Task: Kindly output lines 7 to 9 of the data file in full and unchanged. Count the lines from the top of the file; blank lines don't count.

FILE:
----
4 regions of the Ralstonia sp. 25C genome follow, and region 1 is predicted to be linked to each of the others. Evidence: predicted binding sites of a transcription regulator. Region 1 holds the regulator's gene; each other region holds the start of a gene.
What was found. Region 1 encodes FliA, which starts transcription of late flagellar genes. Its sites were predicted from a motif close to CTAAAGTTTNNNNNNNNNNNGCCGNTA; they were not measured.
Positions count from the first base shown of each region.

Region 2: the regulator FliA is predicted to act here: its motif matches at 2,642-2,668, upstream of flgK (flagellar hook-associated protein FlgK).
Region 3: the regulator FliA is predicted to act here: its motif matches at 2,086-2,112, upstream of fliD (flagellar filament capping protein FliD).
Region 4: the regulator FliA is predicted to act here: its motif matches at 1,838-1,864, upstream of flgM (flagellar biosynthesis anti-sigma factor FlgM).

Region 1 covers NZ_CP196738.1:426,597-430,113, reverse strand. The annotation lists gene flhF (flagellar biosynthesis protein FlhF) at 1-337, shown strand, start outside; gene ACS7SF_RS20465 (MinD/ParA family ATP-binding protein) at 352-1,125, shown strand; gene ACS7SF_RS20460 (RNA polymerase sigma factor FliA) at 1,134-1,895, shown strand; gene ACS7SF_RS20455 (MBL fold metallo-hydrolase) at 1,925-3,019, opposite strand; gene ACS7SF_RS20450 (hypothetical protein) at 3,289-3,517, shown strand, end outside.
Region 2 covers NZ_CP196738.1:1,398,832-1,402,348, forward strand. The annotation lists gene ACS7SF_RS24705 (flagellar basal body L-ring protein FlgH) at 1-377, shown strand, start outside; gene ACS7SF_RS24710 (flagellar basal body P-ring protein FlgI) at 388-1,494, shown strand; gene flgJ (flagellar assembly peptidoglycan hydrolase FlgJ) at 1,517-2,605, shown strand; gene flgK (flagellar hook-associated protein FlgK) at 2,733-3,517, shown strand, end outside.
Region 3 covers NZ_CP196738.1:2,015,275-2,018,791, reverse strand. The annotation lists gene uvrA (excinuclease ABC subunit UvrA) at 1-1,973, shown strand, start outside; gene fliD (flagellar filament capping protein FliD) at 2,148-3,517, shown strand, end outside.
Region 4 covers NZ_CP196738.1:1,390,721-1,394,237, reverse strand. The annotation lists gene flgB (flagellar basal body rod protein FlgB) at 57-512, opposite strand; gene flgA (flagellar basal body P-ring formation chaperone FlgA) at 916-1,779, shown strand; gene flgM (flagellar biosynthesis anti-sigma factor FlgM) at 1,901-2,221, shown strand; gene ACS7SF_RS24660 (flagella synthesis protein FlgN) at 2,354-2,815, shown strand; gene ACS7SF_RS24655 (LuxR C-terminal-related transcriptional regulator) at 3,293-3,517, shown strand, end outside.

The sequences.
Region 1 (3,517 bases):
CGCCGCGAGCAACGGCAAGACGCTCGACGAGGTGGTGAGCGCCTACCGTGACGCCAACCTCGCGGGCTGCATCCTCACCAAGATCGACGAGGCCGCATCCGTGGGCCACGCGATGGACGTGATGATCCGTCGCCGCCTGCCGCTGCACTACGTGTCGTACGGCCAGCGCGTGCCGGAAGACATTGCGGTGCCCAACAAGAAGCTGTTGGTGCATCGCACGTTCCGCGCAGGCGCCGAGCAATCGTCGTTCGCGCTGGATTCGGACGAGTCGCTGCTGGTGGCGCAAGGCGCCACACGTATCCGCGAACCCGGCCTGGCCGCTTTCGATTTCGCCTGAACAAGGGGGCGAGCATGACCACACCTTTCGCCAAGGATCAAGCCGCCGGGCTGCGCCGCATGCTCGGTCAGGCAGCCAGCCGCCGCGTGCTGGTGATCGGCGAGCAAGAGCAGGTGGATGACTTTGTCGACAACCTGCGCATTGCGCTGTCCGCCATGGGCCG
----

Region 1 covers NZ_CP196738.1:426,597-430,113, reverse strand. The annotation lists gene flhF (flagellar biosynthesis protein FlhF) at 1-337, shown strand, start outside; gene ACS7SF_RS20465 (MinD/ParA family ATP-binding protein) at 352-1,125, shown strand; gene ACS7SF_RS20460 (RNA polymerase sigma factor FliA) at 1,134-1,895, shown strand; gene ACS7SF_RS20455 (MBL fold metallo-hydrolase) at 1,925-3,019, opposite strand; gene ACS7SF_RS20450 (hypothetical protein) at 3,289-3,517, shown strand, end outside.
Region 2 covers NZ_CP196738.1:1,398,832-1,402,348, forward strand. The annotation lists gene ACS7SF_RS24705 (flagellar basal body L-ring protein FlgH) at 1-377, shown strand, start outside; gene ACS7SF_RS24710 (flagellar basal body P-ring protein FlgI) at 388-1,494, shown strand; gene flgJ (flagellar assembly peptidoglycan hydrolase FlgJ) at 1,517-2,605, shown strand; gene flgK (flagellar hook-associated protein FlgK) at 2,733-3,517, shown strand, end outside.
Region 3 covers NZ_CP196738.1:2,015,275-2,018,791, reverse strand. The annotation lists gene uvrA (excinuclease ABC subunit UvrA) at 1-1,973, shown strand, start outside; gene fliD (flagellar filament capping protein FliD) at 2,148-3,517, shown strand, end outside.